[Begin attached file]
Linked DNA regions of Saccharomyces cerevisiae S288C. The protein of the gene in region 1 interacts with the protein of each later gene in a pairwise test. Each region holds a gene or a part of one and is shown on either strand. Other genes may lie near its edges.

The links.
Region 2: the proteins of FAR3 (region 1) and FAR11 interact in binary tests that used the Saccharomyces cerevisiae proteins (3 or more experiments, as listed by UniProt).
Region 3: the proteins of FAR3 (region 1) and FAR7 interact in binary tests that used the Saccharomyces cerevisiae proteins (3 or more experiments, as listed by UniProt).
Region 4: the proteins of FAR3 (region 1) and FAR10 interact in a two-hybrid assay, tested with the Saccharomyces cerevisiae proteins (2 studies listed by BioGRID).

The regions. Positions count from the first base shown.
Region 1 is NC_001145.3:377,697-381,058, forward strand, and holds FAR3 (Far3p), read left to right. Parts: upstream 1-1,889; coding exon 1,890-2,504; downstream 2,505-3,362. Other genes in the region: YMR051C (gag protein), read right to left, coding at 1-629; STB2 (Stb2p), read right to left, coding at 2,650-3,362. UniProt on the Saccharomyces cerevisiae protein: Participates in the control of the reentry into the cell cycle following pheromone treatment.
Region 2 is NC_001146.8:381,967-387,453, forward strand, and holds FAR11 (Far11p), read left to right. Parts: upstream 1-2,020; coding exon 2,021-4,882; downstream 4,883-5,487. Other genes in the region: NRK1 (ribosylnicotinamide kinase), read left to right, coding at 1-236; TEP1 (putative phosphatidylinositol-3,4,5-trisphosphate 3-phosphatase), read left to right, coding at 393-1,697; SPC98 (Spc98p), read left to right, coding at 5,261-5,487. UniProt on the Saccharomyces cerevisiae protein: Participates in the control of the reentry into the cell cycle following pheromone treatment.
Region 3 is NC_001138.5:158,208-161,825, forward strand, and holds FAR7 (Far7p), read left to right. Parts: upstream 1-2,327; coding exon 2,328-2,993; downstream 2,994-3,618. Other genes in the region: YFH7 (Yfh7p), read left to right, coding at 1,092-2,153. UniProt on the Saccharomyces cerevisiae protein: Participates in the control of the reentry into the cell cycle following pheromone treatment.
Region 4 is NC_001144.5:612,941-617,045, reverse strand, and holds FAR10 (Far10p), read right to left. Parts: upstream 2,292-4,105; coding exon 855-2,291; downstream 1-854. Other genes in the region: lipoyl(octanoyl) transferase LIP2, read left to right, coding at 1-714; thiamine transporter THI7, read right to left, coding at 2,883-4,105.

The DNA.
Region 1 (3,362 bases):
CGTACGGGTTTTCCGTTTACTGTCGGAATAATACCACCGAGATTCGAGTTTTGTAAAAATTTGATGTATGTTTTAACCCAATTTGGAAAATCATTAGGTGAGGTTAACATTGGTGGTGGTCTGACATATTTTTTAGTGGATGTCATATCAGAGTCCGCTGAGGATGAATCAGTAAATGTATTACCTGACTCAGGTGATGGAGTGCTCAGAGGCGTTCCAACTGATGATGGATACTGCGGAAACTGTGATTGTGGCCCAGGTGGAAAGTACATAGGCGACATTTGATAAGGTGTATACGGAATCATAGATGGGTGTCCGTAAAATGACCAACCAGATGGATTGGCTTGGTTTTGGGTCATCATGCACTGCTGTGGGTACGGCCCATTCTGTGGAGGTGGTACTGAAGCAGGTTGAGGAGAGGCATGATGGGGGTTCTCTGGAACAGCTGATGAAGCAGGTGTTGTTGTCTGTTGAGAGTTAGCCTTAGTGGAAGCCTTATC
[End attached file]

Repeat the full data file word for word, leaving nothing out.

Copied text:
Linked DNA regions of Saccharomyces cerevisiae S288C. The protein of the gene in region 1 interacts with the protein of each later gene in a pairwise test. Each region holds a gene or a part of one and is shown on either strand. Other genes may lie near its edges.

The links.
Region 2: the proteins of FAR3 (region 1) and FAR11 interact in binary tests that used the Saccharomyces cerevisiae proteins (3 or more experiments, as listed by UniProt).
Region 3: the proteins of FAR3 (region 1) and FAR7 interact in binary tests that used the Saccharomyces cerevisiae proteins (3 or more experiments, as listed by UniProt).
Region 4: the proteins of FAR3 (region 1) and FAR10 interact in a two-hybrid assay, tested with the Saccharomyces cerevisiae proteins (2 studies listed by BioGRID).

The regions. Positions count from the first base shown.
Region 1 is NC_001145.3:377,697-381,058, forward strand, and holds FAR3 (Far3p), read left to right. Parts: upstream 1-1,889; coding exon 1,890-2,504; downstream 2,505-3,362. Other genes in the region: YMR051C (gag protein), read right to left, coding at 1-629; STB2 (Stb2p), read right to left, coding at 2,650-3,362. UniProt on the Saccharomyces cerevisiae protein: Participates in the control of the reentry into the cell cycle following pheromone treatment.
Region 2 is NC_001146.8:381,967-387,453, forward strand, and holds FAR11 (Far11p), read left to right. Parts: upstream 1-2,020; coding exon 2,021-4,882; downstream 4,883-5,487. Other genes in the region: NRK1 (ribosylnicotinamide kinase), read left to right, coding at 1-236; TEP1 (putative phosphatidylinositol-3,4,5-trisphosphate 3-phosphatase), read left to right, coding at 393-1,697; SPC98 (Spc98p), read left to right, coding at 5,261-5,487. UniProt on the Saccharomyces cerevisiae protein: Participates in the control of the reentry into the cell cycle following pheromone treatment.
Region 3 is NC_001138.5:158,208-161,825, forward strand, and holds FAR7 (Far7p), read left to right. Parts: upstream 1-2,327; coding exon 2,328-2,993; downstream 2,994-3,618. Other genes in the region: YFH7 (Yfh7p), read left to right, coding at 1,092-2,153. UniProt on the Saccharomyces cerevisiae protein: Participates in the control of the reentry into the cell cycle following pheromone treatment.
Region 4 is NC_001144.5:612,941-617,045, reverse strand, and holds FAR10 (Far10p), read right to left. Parts: upstream 2,292-4,105; coding exon 855-2,291; downstream 1-854. Other genes in the region: lipoyl(octanoyl) transferase LIP2, read left to right, coding at 1-714; thiamine transporter THI7, read right to left, coding at 2,883-4,105.

The DNA.
Region 1 (3,362 bases):
CGTACGGGTTTTCCGTTTACTGTCGGAATAATACCACCGAGATTCGAGTTTTGTAAAAATTTGATGTATGTTTTAACCCAATTTGGAAAATCATTAGGTGAGGTTAACATTGGTGGTGGTCTGACATATTTTTTAGTGGATGTCATATCAGAGTCCGCTGAGGATGAATCAGTAAATGTATTACCTGACTCAGGTGATGGAGTGCTCAGAGGCGTTCCAACTGATGATGGATACTGCGGAAACTGTGATTGTGGCCCAGGTGGAAAGTACATAGGCGACATTTGATAAGGTGTATACGGAATCATAGATGGGTGTCCGTAAAATGACCAACCAGATGGATTGGCTTGGTTTTGGGTCATCATGCACTGCTGTGGGTACGGCCCATTCTGTGGAGGTGGTACTGAAGCAGGTTGAGGAGAGGCATGATGGGGGTTCTCTGGAACAGCTGATGAAGCAGGTGTTGTTGTCTGTTGAGAGTTAGCCTTAGTGGAAGCCTTATC